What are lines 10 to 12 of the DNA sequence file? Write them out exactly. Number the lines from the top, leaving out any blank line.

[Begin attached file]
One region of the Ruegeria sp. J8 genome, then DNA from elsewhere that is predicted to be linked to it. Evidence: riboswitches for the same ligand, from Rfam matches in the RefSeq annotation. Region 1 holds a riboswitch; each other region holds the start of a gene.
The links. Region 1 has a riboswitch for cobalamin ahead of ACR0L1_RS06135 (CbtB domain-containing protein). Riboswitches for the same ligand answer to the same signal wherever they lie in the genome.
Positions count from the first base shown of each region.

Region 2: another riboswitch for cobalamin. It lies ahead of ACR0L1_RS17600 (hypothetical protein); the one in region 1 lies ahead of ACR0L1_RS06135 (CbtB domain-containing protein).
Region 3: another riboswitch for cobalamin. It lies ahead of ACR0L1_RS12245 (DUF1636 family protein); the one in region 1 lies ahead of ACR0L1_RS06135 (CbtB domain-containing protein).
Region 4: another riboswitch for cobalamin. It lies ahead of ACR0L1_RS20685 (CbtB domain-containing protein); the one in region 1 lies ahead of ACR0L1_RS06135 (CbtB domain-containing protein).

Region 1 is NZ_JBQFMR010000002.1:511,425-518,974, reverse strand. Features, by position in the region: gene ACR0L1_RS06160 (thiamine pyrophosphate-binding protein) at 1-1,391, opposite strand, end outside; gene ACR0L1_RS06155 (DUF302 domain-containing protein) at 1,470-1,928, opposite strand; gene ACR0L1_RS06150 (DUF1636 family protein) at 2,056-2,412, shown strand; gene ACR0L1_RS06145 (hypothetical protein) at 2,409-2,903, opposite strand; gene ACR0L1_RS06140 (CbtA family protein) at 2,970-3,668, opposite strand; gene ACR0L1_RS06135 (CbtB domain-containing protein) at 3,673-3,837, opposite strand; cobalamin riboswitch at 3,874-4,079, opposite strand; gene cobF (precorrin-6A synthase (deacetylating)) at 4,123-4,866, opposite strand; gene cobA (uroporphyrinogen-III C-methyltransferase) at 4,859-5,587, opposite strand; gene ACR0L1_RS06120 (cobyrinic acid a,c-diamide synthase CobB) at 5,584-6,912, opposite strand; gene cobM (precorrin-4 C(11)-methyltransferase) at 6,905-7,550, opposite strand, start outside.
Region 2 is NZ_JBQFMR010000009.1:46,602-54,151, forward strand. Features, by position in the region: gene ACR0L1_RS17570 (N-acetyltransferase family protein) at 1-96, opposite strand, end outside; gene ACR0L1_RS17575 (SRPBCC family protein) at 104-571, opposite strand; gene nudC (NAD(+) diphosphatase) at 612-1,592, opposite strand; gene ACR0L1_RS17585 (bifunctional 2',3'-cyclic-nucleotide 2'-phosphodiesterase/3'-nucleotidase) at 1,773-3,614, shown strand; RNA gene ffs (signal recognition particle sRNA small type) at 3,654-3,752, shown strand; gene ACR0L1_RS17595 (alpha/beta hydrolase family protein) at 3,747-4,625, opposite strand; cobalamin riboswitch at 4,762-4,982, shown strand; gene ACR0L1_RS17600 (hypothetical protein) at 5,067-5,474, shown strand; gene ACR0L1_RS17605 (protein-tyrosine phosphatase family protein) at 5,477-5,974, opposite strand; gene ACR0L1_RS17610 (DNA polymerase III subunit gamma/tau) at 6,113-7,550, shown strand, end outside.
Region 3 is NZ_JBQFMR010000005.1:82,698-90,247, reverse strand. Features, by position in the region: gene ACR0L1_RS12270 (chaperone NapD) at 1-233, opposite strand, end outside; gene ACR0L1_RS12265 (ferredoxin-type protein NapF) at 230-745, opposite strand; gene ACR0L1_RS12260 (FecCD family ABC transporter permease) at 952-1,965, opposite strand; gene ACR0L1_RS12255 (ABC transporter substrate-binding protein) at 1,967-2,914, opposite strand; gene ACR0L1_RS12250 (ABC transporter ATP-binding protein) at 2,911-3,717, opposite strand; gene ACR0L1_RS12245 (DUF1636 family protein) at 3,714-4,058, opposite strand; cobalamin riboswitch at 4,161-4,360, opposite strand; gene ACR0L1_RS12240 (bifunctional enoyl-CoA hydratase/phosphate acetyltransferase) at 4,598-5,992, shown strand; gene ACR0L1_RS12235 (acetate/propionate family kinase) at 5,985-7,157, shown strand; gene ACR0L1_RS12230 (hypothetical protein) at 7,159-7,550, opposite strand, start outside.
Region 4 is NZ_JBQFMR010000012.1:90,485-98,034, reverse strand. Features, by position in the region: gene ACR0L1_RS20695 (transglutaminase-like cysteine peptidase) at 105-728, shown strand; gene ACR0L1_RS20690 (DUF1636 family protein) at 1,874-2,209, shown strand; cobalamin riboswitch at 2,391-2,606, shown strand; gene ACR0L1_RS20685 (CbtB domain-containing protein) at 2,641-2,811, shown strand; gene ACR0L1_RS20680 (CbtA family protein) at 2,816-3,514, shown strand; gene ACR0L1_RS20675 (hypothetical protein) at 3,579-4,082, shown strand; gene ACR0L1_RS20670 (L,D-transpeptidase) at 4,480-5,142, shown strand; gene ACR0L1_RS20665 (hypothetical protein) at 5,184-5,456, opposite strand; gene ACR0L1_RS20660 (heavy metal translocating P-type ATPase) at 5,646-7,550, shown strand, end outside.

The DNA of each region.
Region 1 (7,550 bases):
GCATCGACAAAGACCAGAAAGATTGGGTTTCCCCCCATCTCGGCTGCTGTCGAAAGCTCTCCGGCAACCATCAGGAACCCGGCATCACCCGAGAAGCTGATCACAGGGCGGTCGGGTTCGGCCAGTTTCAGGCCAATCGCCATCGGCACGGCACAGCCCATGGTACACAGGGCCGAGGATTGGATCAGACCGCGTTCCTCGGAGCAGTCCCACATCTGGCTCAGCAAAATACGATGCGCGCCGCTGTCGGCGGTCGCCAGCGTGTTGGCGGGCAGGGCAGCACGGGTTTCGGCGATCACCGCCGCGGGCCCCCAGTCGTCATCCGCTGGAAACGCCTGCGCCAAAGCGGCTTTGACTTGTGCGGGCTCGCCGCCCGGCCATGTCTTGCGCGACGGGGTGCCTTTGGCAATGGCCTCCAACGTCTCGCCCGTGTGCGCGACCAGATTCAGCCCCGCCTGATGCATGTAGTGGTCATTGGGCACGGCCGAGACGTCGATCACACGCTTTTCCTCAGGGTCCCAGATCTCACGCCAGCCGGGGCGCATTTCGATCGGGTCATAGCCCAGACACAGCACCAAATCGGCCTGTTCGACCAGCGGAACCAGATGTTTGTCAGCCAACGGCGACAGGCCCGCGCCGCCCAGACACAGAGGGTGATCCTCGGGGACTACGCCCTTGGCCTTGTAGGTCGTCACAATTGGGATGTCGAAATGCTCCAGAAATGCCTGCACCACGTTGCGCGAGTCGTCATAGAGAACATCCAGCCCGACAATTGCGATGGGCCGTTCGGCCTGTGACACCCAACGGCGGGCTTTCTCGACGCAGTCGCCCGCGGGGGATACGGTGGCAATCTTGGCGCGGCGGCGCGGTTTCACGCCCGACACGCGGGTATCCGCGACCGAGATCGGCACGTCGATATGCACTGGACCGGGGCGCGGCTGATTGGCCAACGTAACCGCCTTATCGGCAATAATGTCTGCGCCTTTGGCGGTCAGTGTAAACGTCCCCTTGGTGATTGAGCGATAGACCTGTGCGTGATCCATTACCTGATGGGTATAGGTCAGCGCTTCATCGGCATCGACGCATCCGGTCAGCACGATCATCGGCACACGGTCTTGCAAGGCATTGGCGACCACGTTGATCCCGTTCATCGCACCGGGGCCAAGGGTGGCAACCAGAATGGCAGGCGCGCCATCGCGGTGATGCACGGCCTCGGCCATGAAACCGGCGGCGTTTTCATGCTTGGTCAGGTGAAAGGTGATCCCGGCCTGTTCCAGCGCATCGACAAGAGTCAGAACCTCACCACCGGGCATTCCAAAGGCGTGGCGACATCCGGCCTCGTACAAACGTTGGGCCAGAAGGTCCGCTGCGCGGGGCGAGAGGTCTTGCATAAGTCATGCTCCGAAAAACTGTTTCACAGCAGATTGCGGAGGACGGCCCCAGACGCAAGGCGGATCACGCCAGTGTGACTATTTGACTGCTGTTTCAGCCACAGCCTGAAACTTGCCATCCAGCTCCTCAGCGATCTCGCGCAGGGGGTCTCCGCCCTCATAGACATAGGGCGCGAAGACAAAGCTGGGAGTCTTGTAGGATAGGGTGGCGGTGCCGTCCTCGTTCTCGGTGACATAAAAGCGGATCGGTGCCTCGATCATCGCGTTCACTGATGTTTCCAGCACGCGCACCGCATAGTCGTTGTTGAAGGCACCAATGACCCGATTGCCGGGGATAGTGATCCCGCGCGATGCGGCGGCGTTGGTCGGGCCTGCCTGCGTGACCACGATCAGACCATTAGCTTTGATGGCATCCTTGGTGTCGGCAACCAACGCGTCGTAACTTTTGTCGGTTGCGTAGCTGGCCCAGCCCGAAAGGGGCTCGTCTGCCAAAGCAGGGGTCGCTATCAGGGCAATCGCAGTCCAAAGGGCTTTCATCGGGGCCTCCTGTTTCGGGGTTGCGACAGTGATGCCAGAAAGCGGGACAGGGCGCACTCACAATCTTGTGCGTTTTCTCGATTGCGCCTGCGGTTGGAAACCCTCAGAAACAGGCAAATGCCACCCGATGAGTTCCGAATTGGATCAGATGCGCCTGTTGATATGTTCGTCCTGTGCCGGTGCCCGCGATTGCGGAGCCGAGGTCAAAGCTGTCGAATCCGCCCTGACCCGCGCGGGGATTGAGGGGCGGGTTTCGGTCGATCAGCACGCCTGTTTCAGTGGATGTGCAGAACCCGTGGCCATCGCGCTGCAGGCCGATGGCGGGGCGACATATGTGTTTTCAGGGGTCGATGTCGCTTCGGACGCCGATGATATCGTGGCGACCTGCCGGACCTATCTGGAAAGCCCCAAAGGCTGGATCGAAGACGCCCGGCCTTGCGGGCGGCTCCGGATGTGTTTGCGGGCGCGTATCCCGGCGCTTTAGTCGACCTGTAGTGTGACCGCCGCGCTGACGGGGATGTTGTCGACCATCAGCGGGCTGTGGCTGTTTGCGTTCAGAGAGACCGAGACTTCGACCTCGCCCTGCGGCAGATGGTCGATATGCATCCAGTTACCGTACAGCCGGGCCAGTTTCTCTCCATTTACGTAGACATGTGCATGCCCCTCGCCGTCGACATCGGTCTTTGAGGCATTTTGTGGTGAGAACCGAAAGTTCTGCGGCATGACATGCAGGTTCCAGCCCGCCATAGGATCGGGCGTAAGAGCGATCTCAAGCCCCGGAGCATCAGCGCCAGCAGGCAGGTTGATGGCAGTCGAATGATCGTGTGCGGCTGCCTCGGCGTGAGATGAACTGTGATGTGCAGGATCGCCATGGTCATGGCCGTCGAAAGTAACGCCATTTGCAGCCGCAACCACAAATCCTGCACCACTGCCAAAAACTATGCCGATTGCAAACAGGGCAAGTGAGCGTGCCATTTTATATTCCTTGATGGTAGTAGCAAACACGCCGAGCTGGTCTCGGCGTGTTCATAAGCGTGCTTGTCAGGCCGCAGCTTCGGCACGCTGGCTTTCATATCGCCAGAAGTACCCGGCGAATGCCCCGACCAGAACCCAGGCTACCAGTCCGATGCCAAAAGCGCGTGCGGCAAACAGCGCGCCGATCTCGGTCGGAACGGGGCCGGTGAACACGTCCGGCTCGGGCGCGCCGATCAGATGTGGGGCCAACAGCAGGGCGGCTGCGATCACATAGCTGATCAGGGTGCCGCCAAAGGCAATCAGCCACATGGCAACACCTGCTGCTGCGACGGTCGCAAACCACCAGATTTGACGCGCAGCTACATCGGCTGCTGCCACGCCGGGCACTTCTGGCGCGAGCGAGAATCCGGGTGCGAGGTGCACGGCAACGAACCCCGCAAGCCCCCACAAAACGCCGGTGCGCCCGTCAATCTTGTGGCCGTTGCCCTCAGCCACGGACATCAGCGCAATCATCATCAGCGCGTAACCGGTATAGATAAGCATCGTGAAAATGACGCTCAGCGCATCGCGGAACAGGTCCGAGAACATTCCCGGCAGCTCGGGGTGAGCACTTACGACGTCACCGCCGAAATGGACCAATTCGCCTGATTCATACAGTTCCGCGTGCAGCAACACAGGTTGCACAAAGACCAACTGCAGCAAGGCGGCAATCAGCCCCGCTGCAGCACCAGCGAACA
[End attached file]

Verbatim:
Region 4 is NZ_JBQFMR010000012.1:90,485-98,034, reverse strand. Features, by position in the region: gene ACR0L1_RS20695 (transglutaminase-like cysteine peptidase) at 105-728, shown strand; gene ACR0L1_RS20690 (DUF1636 family protein) at 1,874-2,209, shown strand; cobalamin riboswitch at 2,391-2,606, shown strand; gene ACR0L1_RS20685 (CbtB domain-containing protein) at 2,641-2,811, shown strand; gene ACR0L1_RS20680 (CbtA family protein) at 2,816-3,514, shown strand; gene ACR0L1_RS20675 (hypothetical protein) at 3,579-4,082, shown strand; gene ACR0L1_RS20670 (L,D-transpeptidase) at 4,480-5,142, shown strand; gene ACR0L1_RS20665 (hypothetical protein) at 5,184-5,456, opposite strand; gene ACR0L1_RS20660 (heavy metal translocating P-type ATPase) at 5,646-7,550, shown strand, end outside.

The DNA of each region.
Region 1 (7,550 bases):